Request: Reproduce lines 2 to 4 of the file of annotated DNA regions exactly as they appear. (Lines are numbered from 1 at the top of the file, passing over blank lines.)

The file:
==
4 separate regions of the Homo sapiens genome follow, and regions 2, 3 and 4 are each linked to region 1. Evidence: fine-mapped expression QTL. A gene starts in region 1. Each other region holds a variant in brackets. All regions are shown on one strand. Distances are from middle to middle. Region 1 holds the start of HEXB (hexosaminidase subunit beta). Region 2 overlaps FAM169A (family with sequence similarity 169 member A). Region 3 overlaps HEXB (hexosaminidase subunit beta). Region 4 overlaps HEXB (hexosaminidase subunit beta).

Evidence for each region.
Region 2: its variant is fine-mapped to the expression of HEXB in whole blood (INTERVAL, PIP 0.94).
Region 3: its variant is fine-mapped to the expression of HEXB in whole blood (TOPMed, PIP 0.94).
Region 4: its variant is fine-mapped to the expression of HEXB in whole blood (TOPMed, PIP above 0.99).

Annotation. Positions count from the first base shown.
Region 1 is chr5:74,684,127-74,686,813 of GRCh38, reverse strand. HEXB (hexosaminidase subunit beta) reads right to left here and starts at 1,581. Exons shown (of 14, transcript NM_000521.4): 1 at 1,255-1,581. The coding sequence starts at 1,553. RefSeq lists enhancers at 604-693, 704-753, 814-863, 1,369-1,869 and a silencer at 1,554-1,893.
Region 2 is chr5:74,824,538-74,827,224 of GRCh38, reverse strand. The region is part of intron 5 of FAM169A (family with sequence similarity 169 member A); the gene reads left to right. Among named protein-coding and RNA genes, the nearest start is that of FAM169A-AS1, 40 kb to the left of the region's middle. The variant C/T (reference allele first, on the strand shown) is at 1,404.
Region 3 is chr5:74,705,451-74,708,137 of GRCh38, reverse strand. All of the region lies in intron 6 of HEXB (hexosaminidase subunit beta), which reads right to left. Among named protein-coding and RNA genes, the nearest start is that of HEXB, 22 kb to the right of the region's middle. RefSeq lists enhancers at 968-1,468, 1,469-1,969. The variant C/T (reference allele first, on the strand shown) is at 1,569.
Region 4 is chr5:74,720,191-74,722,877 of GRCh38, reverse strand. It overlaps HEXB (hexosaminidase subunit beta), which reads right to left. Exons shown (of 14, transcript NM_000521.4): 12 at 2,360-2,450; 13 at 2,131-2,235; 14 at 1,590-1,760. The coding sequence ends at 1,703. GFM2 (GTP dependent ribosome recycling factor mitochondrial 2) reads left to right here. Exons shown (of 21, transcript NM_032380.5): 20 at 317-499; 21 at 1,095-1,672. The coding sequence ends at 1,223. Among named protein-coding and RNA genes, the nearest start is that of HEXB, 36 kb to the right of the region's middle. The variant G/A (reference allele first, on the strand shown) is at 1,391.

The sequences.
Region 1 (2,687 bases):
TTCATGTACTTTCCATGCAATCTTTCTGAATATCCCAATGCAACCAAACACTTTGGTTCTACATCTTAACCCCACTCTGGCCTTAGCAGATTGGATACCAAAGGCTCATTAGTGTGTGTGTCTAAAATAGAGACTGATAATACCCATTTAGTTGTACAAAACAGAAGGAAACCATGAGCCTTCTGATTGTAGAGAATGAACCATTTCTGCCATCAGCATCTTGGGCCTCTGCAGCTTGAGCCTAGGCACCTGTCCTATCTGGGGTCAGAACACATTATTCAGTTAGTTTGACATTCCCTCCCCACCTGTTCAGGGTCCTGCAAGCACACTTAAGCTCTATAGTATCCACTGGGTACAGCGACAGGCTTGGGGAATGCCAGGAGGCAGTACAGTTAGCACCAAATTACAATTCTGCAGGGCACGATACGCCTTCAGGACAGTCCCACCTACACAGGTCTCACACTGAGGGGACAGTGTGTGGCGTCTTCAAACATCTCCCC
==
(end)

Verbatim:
Evidence for each region.
Region 2: its variant is fine-mapped to the expression of HEXB in whole blood (INTERVAL, PIP 0.94).
Region 3: its variant is fine-mapped to the expression of HEXB in whole blood (TOPMed, PIP 0.94).